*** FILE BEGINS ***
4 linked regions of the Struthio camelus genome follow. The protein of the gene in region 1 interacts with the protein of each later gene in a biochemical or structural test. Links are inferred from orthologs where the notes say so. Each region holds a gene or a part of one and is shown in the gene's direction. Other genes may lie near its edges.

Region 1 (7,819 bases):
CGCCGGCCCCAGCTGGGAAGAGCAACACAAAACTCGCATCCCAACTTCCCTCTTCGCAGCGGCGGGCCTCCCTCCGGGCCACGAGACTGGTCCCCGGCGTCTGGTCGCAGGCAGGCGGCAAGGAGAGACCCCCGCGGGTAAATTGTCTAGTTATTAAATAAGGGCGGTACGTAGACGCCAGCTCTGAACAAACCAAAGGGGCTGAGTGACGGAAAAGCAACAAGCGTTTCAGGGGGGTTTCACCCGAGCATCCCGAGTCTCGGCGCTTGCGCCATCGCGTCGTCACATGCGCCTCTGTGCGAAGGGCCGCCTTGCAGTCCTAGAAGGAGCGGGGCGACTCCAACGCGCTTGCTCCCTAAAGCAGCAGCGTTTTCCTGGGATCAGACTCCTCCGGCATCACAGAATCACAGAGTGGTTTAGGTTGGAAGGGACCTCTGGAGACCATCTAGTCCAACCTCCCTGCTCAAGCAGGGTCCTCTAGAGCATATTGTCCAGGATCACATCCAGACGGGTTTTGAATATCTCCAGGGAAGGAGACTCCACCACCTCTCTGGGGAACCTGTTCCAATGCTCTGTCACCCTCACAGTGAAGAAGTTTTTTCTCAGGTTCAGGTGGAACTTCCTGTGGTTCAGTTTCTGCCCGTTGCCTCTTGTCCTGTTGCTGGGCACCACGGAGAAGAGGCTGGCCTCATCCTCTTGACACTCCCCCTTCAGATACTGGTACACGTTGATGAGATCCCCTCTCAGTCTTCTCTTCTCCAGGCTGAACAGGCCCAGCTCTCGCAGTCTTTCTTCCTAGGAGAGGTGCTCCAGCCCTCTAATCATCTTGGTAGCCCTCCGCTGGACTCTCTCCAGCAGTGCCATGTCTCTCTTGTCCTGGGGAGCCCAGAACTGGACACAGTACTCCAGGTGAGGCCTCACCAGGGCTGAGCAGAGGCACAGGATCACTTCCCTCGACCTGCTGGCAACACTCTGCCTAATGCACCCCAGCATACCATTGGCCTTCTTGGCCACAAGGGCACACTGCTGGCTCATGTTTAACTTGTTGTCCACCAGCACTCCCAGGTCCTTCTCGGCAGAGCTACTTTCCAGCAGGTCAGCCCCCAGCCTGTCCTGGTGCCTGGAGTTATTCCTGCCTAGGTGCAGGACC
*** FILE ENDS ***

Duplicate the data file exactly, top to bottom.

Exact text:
4 linked regions of the Struthio camelus genome follow. The protein of the gene in region 1 interacts with the protein of each later gene in a biochemical or structural test. Links are inferred from orthologs where the notes say so. Each region holds a gene or a part of one and is shown in the gene's direction. Other genes may lie near its edges.

Region 1 (7,819 bases):
CGCCGGCCCCAGCTGGGAAGAGCAACACAAAACTCGCATCCCAACTTCCCTCTTCGCAGCGGCGGGCCTCCCTCCGGGCCACGAGACTGGTCCCCGGCGTCTGGTCGCAGGCAGGCGGCAAGGAGAGACCCCCGCGGGTAAATTGTCTAGTTATTAAATAAGGGCGGTACGTAGACGCCAGCTCTGAACAAACCAAAGGGGCTGAGTGACGGAAAAGCAACAAGCGTTTCAGGGGGGTTTCACCCGAGCATCCCGAGTCTCGGCGCTTGCGCCATCGCGTCGTCACATGCGCCTCTGTGCGAAGGGCCGCCTTGCAGTCCTAGAAGGAGCGGGGCGACTCCAACGCGCTTGCTCCCTAAAGCAGCAGCGTTTTCCTGGGATCAGACTCCTCCGGCATCACAGAATCACAGAGTGGTTTAGGTTGGAAGGGACCTCTGGAGACCATCTAGTCCAACCTCCCTGCTCAAGCAGGGTCCTCTAGAGCATATTGTCCAGGATCACATCCAGACGGGTTTTGAATATCTCCAGGGAAGGAGACTCCACCACCTCTCTGGGGAACCTGTTCCAATGCTCTGTCACCCTCACAGTGAAGAAGTTTTTTCTCAGGTTCAGGTGGAACTTCCTGTGGTTCAGTTTCTGCCCGTTGCCTCTTGTCCTGTTGCTGGGCACCACGGAGAAGAGGCTGGCCTCATCCTCTTGACACTCCCCCTTCAGATACTGGTACACGTTGATGAGATCCCCTCTCAGTCTTCTCTTCTCCAGGCTGAACAGGCCCAGCTCTCGCAGTCTTTCTTCCTAGGAGAGGTGCTCCAGCCCTCTAATCATCTTGGTAGCCCTCCGCTGGACTCTCTCCAGCAGTGCCATGTCTCTCTTGTCCTGGGGAGCCCAGAACTGGACACAGTACTCCAGGTGAGGCCTCACCAGGGCTGAGCAGAGGCACAGGATCACTTCCCTCGACCTGCTGGCAACACTCTGCCTAATGCACCCCAGCATACCATTGGCCTTCTTGGCCACAAGGGCACACTGCTGGCTCATGTTTAACTTGTTGTCCACCAGCACTCCCAGGTCCTTCTCGGCAGAGCTACTTTCCAGCAGGTCAGCCCCCAGCCTGTCCTGGTGCCTGGAGTTATTCCTGCCTAGGTGCAGGACC